12 Apr 2017
Former drug users turn conservationists to save the Philippine Eagle
Former drug users, indigenous people and conservationists form an unlikely team for the noblest of causes: restore the forest where the Haring Ibon lives. And it’s a success.
By Albert Balbutin & Luca Bonaccorsi
Drug addicts, members of the Dumagat ethnic group, and local conservationists. It is rather eclectic, this bunch of people crossing the River Dupinga. The locals know the river all too well, and fear it. It brings water and fish, life really, if the weather is good. But with copious rains it quickly turns into a merciless killer with flash-floods and mudslides.
We are in Luzon, the largest and most intensely populated island of the Philippine archipelago (roughly half the land area of the UK but with the same population).The Dumagat, one of the Philippines’ Indigenous Peoples who call the forest their home, were once hunter-gatherers and nomadic. With the forest offering less and less they live now impoverished, often thanks to small jobs with lowland dwellers.
The drug users belong to the group that has accepted to change their way of life. Here, in the midst of the highly controversial war on drugs” that has seen an escalation in illegal killings and death squads, they call them “surrenderees”.
The conservationists are members of the Haribon Foundation (BirdLife in the Philippines) and worship this place since it’s one of the last habitats of the majestic Philippine Eagle Pithecophaga jefferyi (Critically Endangered).
It’s in the name of the charismatic “King of the Birds”, Haring Ibon, and its forest, and thanks to the intervention of the local government of Gabaldon, that these three very different groups of people have come together.
Their mission? Get the “drug surrenderees” to plant high-value fruit trees not too far away from where Philippine Eagle sightings have taken place as part of their community service.
And in order to plant mango, rambutan, guyabano, langka, and coffee, as well as native trees such as narra and duhat, the forest knowledge held by the Dumagat, and the conservationists, is much needed. “Forest restoration is what Gabaldon needs. It is an investment that could save the future generations of the municipality”, says Sam Manalastas, Community Organizer for Haribon.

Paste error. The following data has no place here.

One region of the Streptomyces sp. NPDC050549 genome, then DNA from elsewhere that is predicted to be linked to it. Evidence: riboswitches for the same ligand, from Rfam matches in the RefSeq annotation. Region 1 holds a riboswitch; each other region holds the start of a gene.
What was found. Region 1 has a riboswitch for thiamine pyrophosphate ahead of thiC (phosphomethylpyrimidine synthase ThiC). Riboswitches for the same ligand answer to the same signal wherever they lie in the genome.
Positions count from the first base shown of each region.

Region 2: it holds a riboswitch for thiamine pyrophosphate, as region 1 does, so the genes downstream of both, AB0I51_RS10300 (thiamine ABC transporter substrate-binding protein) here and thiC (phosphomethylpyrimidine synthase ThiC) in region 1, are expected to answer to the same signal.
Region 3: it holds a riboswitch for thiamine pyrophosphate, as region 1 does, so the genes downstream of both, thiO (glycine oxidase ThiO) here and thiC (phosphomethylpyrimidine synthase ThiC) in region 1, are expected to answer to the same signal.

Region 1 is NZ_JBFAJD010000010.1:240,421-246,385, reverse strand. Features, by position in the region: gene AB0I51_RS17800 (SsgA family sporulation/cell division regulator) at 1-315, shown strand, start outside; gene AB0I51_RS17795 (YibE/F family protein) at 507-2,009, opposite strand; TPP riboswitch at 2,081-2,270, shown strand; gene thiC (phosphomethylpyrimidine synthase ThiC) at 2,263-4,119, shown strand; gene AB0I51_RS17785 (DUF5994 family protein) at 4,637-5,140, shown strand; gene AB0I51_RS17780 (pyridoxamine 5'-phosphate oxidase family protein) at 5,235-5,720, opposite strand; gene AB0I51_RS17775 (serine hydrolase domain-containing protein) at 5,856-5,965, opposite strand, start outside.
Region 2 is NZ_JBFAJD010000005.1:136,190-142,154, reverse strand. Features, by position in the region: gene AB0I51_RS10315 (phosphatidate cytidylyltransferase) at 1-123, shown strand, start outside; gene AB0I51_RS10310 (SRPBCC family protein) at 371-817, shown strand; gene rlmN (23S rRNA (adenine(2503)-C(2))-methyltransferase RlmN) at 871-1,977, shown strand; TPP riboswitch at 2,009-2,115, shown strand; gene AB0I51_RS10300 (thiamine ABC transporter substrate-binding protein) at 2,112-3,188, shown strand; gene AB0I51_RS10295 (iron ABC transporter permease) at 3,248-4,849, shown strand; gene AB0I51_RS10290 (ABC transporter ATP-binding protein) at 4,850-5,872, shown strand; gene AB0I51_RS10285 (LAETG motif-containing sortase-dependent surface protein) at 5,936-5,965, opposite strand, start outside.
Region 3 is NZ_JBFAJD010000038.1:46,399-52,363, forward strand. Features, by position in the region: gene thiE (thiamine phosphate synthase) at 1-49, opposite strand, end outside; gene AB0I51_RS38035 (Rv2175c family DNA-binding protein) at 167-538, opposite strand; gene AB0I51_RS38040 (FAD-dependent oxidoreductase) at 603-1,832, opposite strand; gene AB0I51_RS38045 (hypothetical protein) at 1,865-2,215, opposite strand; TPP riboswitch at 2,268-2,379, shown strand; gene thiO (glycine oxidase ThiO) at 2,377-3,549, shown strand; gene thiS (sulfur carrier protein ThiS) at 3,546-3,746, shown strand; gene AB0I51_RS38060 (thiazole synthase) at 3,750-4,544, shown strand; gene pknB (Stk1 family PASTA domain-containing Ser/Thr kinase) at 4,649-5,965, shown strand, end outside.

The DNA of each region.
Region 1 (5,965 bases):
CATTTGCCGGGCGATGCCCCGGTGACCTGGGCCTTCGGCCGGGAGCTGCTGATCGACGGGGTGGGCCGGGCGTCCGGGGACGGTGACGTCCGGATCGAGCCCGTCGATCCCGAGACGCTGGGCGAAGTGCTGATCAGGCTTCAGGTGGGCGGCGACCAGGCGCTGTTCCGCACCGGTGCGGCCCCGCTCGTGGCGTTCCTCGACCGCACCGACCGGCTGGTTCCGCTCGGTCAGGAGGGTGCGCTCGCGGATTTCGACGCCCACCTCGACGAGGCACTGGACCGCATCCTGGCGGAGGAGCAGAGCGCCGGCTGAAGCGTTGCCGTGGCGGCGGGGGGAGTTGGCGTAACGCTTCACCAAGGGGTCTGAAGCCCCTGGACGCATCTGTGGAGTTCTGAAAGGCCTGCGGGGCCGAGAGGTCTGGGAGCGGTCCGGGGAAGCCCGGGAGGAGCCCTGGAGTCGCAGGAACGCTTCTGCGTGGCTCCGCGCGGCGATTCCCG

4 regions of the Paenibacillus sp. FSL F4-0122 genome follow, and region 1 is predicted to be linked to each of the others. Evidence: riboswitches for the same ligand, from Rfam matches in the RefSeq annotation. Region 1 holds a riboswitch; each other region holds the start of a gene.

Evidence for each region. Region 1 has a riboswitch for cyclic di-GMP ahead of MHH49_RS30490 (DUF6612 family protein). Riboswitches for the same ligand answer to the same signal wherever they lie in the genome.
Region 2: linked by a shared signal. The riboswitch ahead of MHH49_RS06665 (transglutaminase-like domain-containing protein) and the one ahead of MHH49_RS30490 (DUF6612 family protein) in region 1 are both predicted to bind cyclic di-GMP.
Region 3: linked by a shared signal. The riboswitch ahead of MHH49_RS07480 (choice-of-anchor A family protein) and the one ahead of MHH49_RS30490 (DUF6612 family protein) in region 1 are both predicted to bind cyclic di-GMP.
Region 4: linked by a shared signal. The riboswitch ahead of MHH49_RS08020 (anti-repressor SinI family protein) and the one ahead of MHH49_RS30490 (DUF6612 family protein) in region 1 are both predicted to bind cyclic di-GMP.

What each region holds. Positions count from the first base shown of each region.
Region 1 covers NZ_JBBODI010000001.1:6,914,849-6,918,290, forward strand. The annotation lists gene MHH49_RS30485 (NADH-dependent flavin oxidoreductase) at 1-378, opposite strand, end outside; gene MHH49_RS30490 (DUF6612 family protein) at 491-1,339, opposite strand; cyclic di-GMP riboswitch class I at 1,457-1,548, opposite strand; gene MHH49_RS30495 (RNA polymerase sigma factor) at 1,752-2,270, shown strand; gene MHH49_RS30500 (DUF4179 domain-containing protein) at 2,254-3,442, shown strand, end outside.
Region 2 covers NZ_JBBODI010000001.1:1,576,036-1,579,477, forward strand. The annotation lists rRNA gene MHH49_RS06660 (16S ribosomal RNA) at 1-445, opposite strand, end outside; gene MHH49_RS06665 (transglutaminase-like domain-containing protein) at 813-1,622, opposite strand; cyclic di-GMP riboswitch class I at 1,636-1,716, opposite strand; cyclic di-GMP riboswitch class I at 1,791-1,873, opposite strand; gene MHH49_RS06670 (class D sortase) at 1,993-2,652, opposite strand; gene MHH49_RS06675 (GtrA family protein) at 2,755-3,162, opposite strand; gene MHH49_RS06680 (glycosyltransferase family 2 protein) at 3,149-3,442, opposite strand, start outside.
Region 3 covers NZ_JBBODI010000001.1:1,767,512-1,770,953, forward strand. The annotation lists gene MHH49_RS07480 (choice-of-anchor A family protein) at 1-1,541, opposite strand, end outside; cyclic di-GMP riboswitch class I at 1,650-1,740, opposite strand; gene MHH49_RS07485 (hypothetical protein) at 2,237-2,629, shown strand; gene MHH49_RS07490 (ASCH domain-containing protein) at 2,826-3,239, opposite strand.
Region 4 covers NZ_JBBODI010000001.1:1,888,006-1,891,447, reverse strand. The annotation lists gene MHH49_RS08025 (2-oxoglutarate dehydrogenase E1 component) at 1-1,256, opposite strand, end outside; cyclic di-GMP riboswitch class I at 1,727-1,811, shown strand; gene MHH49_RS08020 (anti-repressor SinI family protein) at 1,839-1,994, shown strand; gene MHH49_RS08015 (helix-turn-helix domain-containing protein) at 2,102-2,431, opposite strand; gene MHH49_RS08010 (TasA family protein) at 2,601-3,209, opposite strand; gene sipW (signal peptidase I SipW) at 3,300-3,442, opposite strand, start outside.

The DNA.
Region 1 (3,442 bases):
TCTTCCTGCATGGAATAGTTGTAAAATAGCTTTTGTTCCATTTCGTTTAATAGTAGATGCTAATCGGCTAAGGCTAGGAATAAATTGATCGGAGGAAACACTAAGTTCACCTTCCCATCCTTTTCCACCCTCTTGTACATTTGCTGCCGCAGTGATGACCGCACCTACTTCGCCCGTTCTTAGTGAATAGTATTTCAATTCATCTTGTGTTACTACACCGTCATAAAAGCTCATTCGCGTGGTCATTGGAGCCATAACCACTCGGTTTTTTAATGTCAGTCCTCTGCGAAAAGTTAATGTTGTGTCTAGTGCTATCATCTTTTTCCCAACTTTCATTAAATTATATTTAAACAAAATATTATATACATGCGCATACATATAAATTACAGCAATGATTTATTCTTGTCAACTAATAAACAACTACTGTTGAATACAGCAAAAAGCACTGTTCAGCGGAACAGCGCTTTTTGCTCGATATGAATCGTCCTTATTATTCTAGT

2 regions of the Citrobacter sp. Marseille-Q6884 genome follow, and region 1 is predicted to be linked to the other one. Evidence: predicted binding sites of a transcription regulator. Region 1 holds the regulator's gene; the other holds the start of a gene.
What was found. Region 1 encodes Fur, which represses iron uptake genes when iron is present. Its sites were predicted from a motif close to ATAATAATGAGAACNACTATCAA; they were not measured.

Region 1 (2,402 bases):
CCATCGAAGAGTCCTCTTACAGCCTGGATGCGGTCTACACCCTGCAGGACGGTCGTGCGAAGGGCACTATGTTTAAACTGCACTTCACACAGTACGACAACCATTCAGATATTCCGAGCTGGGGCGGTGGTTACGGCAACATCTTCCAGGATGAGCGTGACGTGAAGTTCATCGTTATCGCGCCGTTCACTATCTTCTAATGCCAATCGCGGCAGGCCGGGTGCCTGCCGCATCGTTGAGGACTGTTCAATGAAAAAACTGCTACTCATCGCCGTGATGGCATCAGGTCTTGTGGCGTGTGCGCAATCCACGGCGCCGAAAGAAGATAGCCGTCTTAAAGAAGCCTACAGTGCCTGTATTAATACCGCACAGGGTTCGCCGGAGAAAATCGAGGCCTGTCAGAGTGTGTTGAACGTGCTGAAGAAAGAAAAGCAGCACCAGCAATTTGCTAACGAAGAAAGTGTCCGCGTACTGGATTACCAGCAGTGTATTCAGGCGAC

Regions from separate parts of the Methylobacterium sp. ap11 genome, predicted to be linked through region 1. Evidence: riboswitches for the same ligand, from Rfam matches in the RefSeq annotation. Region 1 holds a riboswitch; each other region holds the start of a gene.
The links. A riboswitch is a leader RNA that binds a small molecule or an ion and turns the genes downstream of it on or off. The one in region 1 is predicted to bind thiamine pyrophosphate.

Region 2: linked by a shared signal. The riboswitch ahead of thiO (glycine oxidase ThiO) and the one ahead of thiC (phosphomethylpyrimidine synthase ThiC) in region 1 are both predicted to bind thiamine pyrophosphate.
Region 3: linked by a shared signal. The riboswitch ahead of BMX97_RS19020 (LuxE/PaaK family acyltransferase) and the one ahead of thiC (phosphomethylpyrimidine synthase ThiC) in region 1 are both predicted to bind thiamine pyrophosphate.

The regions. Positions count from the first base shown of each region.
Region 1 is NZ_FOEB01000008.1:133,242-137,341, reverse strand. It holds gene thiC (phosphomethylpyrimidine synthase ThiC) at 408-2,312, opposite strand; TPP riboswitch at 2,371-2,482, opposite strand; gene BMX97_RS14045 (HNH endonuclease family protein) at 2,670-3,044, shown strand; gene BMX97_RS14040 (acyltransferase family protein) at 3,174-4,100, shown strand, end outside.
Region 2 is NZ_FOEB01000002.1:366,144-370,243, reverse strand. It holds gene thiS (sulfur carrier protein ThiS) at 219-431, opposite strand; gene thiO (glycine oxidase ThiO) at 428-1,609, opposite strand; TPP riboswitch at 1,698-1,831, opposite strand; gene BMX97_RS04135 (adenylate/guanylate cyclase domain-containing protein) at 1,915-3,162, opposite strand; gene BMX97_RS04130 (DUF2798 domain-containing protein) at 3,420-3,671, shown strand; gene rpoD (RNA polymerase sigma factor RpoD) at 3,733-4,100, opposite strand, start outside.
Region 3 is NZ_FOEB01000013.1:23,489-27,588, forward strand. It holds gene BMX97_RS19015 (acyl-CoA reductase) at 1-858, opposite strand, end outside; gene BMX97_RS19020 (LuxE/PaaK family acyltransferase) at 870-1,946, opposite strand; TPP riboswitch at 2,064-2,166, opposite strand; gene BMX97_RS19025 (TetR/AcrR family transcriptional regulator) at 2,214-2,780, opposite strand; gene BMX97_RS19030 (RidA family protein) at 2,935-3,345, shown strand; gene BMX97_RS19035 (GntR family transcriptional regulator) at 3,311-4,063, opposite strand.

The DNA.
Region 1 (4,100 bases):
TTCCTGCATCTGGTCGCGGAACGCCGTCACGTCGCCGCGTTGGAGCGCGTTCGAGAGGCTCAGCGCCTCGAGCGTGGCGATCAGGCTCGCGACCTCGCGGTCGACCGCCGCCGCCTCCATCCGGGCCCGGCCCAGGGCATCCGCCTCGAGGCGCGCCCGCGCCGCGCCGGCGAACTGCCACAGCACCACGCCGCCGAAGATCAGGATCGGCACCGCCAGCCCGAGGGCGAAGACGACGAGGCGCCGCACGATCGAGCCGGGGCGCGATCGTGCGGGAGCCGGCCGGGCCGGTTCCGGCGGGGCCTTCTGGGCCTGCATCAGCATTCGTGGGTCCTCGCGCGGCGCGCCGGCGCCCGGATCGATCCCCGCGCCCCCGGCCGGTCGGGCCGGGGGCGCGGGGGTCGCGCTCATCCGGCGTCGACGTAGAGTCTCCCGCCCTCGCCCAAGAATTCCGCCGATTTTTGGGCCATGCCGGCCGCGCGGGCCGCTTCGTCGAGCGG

For months now Manalastas has been working with Dumagat members and other sectors in the town of Gabaldon to come up with a Critical Habitat Management Plan. The plan involves five years of conservation actions to help protect the Haring Ibon of Mt. Mingan, which lives not too far from the fast-growing municipalities in the lowland areas of Gabaldon and San Luis in the Aurora province.
“By planting trees,” adds Manalastas, “they are helping not only the biodiversity of Mt. Mingan, but also their municipality in becoming resilient against climate change.
”As the present administration’s war on drugs continues in many areas of the country, the public remains divided on what to expect. With killings still taking place, some groups support the call to arms against drugs and the crimes associated with it, while others declare it an assault to human rights and the judicial process.
The trek to the planting site is not the easiest one: a river to cross, rough terrain, steep hills. Puffing and panting up a grassy hill, the former addict is probably having second thoughts about his “healthy rehab”, but then he smiles at the view and pushes on. By the end of the day, their foreheads wet with honest work, mission is completed. For the local government the initiative sends a strong message: the area is safe.
For the Dumagat a good pay, the recognition of their forest wisdom and a step towards inclusion. For drug users a chance to change life (and get home safe). For conservationists a small contribution to the health of Mt. Mingan, home to the King of the Birds. The most obvious of win-wins. Conservation has done it again.